“Hand dryers can spread bacteria between 3 and 6 feet” say findings
When it comes to the hand drier vs paper towel debate, the pro and con arguments rarely go beyond environmental impact, however new research promoted by Dhofar has found that hand driers could be increasing the spread of bacteria in bathrooms and beyond.
In June 2012, the Mayo Clinic in Rochester, Minnesota in the US published a comprehensive study of every known hand-washing survey conducted since 1970. Taking hygiene as the first aspect to be reviewed, the authors concluded that drying skin is essential to staving off bacteria, and that paper towels were superior to hand driers.
Commenting on the study Dr Rodney Thompson, a hospital epidemiologist at the Mayo Clinic in Rochester said: “Paper towels tend to dry hands more efficiently and contain the spread of germs better. Hand dryers can spread bacteria between 3 and 6 feet. Another issue identified by the study was that many people were too impatient to wait for a dryer to finish and often wiped their hands dry on their trousers or skirt.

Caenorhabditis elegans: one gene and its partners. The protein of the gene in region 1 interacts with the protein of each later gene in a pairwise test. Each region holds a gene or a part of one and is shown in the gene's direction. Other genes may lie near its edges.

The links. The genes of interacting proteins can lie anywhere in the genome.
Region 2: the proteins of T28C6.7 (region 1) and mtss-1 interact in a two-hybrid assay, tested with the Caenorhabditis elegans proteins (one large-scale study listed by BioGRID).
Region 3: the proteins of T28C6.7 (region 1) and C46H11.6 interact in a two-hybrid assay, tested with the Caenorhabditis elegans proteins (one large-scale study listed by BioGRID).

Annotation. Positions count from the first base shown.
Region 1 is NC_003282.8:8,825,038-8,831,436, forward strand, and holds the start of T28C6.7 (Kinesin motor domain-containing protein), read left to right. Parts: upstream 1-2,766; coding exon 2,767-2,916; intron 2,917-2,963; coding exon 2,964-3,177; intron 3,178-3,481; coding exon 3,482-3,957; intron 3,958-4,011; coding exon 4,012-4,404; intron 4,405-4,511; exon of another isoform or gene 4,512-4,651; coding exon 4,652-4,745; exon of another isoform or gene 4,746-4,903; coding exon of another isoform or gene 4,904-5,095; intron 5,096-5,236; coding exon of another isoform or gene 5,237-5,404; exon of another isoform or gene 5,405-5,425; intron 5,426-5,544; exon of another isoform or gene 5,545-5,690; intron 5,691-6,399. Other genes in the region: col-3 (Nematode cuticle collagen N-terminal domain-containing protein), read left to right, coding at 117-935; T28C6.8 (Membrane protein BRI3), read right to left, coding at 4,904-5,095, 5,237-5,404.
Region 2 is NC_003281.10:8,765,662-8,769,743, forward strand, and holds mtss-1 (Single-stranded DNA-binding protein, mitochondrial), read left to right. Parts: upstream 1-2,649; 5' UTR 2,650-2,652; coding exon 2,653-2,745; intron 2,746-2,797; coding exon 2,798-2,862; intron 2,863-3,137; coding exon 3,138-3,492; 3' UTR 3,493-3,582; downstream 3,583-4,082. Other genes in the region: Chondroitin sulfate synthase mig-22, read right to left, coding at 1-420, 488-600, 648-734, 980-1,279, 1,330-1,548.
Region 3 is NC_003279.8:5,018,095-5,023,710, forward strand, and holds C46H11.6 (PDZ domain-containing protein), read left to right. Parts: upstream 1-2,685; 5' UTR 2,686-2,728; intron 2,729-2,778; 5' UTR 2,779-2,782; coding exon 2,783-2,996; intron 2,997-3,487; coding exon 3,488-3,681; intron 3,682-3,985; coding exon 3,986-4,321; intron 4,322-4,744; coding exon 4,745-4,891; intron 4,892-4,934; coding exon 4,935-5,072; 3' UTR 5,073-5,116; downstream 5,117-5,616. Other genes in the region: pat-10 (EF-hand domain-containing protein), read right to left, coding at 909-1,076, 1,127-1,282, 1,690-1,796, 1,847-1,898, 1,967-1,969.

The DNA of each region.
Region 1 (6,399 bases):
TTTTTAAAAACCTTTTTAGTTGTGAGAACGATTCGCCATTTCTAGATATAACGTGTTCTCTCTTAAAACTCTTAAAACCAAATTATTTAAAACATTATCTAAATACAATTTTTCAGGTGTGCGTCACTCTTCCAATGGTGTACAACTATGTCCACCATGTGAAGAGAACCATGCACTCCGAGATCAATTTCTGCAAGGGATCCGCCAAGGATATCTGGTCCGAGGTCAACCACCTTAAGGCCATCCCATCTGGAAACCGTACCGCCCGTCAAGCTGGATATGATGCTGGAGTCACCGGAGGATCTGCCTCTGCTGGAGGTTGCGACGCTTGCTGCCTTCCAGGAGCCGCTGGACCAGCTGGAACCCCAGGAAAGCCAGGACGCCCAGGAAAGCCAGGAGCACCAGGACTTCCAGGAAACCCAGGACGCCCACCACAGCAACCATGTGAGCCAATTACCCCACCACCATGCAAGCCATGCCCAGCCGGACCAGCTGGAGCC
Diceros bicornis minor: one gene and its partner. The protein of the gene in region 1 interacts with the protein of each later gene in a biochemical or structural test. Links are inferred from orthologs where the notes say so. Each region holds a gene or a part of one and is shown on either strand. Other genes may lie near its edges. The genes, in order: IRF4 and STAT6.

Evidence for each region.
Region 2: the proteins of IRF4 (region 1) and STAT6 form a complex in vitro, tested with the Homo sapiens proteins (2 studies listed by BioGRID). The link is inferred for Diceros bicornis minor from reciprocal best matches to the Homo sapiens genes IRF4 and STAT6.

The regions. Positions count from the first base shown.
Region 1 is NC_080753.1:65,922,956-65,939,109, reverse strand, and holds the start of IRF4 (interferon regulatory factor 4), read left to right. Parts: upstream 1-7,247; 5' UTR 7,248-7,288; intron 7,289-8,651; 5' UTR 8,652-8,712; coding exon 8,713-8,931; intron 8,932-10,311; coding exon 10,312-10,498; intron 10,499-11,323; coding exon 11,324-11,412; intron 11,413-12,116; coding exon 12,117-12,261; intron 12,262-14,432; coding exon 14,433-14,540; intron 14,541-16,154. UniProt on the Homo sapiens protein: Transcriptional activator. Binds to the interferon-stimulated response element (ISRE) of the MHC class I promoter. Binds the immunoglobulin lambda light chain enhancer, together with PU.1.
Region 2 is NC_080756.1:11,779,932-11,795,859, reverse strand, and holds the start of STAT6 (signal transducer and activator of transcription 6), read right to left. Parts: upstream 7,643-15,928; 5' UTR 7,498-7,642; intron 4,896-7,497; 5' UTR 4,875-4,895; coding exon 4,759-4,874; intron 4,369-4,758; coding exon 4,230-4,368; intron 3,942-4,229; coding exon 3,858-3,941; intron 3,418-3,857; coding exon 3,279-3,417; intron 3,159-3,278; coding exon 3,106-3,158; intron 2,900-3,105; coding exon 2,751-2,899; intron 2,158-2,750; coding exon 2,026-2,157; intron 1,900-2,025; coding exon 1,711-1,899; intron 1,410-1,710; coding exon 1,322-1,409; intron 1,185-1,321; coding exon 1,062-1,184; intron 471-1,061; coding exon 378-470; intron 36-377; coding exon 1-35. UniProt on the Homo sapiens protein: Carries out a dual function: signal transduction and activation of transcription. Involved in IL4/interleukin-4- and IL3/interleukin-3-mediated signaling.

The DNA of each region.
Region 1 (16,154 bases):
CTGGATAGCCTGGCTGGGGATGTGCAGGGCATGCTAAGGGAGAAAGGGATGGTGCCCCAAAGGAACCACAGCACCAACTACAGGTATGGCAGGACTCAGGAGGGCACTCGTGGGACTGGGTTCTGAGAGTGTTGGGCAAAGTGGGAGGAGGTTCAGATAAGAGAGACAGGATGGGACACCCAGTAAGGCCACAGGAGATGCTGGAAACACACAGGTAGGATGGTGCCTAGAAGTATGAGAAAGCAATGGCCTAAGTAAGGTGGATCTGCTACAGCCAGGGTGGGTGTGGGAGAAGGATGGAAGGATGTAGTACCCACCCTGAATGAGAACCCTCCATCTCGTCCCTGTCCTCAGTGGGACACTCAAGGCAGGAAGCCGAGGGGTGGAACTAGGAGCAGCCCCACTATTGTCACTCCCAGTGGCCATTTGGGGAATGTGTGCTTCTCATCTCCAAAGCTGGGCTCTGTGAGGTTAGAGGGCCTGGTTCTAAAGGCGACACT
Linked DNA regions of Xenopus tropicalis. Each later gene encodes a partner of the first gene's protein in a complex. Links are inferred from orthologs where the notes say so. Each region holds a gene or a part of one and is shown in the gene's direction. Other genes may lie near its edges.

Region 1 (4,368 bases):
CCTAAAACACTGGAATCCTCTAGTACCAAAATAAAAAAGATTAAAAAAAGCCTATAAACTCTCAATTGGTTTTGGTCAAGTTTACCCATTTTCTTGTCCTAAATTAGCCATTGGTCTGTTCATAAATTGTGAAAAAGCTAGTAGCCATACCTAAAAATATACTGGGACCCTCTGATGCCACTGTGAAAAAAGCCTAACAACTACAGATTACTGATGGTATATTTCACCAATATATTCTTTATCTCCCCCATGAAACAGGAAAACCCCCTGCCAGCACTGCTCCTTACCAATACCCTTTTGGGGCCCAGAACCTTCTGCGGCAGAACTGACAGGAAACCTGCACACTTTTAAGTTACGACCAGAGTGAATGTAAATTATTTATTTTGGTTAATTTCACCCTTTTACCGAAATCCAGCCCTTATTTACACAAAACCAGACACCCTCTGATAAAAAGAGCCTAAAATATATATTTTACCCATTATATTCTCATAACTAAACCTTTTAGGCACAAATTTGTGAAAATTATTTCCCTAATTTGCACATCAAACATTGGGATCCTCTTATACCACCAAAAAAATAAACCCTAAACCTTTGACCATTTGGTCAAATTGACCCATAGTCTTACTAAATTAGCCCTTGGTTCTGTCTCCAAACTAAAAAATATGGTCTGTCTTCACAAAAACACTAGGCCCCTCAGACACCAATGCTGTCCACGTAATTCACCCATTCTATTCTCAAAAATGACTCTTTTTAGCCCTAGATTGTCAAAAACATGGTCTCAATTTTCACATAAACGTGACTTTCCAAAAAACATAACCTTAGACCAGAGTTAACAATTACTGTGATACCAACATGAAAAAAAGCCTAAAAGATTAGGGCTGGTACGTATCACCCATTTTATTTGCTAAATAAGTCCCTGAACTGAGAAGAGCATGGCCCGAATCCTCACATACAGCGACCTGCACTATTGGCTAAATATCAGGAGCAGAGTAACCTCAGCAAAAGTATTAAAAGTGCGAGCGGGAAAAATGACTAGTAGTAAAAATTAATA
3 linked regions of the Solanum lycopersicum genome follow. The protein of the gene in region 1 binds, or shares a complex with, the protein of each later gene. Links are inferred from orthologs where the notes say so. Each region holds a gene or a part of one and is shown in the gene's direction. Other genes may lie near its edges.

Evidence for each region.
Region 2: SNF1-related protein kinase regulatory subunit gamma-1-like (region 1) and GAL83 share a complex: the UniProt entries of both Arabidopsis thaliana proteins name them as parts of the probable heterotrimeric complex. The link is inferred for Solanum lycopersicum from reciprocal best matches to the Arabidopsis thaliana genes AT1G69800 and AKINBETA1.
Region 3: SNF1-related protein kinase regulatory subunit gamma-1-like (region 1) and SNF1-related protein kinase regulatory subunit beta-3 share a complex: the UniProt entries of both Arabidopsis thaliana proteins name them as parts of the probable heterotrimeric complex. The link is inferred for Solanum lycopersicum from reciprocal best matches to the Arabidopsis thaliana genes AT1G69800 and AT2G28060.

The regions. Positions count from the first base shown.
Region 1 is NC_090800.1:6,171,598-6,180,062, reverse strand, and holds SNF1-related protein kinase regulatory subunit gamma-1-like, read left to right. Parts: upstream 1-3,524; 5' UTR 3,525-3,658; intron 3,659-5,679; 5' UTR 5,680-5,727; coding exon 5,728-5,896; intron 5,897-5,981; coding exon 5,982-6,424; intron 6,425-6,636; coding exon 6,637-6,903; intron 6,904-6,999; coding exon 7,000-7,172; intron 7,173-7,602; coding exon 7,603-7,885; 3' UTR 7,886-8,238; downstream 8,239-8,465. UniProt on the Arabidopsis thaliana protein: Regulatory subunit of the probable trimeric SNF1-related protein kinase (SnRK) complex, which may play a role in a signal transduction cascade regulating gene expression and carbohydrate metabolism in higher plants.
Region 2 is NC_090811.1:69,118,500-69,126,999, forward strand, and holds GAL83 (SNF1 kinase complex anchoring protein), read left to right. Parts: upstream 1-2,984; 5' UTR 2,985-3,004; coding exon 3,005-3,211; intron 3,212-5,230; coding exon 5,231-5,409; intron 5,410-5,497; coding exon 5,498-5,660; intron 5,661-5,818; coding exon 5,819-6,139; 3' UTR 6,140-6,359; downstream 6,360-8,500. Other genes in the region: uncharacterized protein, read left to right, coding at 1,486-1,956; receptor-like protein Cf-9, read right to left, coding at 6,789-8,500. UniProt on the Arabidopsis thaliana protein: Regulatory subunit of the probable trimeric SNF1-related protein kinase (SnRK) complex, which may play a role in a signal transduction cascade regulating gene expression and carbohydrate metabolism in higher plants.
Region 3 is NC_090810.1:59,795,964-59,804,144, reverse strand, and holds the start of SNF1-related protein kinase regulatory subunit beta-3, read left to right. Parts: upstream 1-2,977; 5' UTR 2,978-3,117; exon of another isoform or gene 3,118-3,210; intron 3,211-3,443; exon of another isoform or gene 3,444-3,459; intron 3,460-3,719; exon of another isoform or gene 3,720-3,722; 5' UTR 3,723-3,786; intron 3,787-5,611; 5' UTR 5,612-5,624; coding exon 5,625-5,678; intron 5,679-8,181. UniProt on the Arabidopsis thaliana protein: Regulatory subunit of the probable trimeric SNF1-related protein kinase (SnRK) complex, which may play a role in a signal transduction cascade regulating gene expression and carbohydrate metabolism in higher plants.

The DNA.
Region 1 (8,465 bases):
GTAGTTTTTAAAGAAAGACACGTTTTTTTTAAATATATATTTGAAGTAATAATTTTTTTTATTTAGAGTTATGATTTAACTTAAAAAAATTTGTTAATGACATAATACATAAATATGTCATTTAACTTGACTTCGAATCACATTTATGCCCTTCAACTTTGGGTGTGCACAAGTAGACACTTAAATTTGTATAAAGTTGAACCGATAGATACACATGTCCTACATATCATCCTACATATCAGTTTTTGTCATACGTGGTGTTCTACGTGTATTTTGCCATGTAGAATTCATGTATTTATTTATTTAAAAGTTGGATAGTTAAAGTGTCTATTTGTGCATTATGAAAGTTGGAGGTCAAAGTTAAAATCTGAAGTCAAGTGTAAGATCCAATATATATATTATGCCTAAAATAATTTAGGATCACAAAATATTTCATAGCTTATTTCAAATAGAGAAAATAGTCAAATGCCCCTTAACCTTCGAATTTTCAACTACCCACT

“Bearing in mind that some people don’t bother washing their hands at all, washroom door handles can harbor a multitude of germs which are more likely to be contracted by wet or damp hands.”
UAE-based Dhofar, which sells a 98% versus 2% ratio between paper towel dispensers and hand dryers, supported the claims of the study and pointed to the basic fact that people when offered a choice between the two, preferred paper towels.
“Psychologically people prefer paper towels. I think it’s a combination of two aspects. Drying your hands on paper can be much quicker than rubbing them in blowing air. Also the hygiene angle is very important especially in the Middle East, with so many different nationalities living here with different cultural approaches to washroom hygiene,” said Chandan Singh, Deputy General Manager at Dhofar Global Trading.
However when it came to sustainability the paper towel was beaten to a pulp by the hand dryer.
Research conducted at the Massachusetts Institute of Technology (MIT), looked at seven hand-drying methods commonly used in public bathrooms and deduced that the Airblade, (part of a new generation of hand dryers using a 12-second drying cycle) had the lowest environmental impact.